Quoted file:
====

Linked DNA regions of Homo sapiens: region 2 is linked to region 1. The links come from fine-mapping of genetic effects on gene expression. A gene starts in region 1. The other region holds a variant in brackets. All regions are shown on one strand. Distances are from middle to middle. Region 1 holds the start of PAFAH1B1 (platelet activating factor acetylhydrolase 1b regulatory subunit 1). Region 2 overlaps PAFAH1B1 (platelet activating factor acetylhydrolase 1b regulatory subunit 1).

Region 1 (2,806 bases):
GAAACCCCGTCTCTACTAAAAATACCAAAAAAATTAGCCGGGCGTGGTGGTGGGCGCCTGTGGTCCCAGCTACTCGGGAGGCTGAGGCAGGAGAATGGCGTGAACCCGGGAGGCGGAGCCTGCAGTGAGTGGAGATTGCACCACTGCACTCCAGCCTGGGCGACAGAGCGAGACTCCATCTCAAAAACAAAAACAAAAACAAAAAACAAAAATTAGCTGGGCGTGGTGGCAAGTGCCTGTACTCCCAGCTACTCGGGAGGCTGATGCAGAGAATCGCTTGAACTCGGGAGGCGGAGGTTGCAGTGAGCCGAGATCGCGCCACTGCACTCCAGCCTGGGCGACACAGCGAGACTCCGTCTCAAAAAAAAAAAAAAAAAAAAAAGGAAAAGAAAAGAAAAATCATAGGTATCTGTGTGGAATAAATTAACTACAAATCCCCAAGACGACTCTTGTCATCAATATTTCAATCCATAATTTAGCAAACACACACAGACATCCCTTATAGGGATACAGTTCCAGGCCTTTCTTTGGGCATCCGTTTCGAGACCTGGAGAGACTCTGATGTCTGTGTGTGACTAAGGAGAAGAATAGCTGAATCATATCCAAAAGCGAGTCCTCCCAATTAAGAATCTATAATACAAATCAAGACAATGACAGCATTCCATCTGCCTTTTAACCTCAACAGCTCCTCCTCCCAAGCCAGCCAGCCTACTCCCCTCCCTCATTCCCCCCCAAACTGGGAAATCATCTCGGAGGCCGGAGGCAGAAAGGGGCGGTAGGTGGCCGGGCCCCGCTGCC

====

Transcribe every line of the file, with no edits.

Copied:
Linked DNA regions of Homo sapiens: region 2 is linked to region 1. The links come from fine-mapping of genetic effects on gene expression. A gene starts in region 1. The other region holds a variant in brackets. All regions are shown on one strand. Distances are from middle to middle. Region 1 holds the start of PAFAH1B1 (platelet activating factor acetylhydrolase 1b regulatory subunit 1). Region 2 overlaps PAFAH1B1 (platelet activating factor acetylhydrolase 1b regulatory subunit 1).

Region 1 (2,806 bases):
GAAACCCCGTCTCTACTAAAAATACCAAAAAAATTAGCCGGGCGTGGTGGTGGGCGCCTGTGGTCCCAGCTACTCGGGAGGCTGAGGCAGGAGAATGGCGTGAACCCGGGAGGCGGAGCCTGCAGTGAGTGGAGATTGCACCACTGCACTCCAGCCTGGGCGACAGAGCGAGACTCCATCTCAAAAACAAAAACAAAAACAAAAAACAAAAATTAGCTGGGCGTGGTGGCAAGTGCCTGTACTCCCAGCTACTCGGGAGGCTGATGCAGAGAATCGCTTGAACTCGGGAGGCGGAGGTTGCAGTGAGCCGAGATCGCGCCACTGCACTCCAGCCTGGGCGACACAGCGAGACTCCGTCTCAAAAAAAAAAAAAAAAAAAAAAGGAAAAGAAAAGAAAAATCATAGGTATCTGTGTGGAATAAATTAACTACAAATCCCCAAGACGACTCTTGTCATCAATATTTCAATCCATAATTTAGCAAACACACACAGACATCCCTTATAGGGATACAGTTCCAGGCCTTTCTTTGGGCATCCGTTTCGAGACCTGGAGAGACTCTGATGTCTGTGTGTGACTAAGGAGAAGAATAGCTGAATCATATCCAAAAGCGAGTCCTCCCAATTAAGAATCTATAATACAAATCAAGACAATGACAGCATTCCATCTGCCTTTTAACCTCAACAGCTCCTCCTCCCAAGCCAGCCAGCCTACTCCCCTCCCTCATTCCCCCCCAAACTGGGAAATCATCTCGGAGGCCGGAGGCAGAAAGGGGCGGTAGGTGGCCGGGCCCCGCTGCC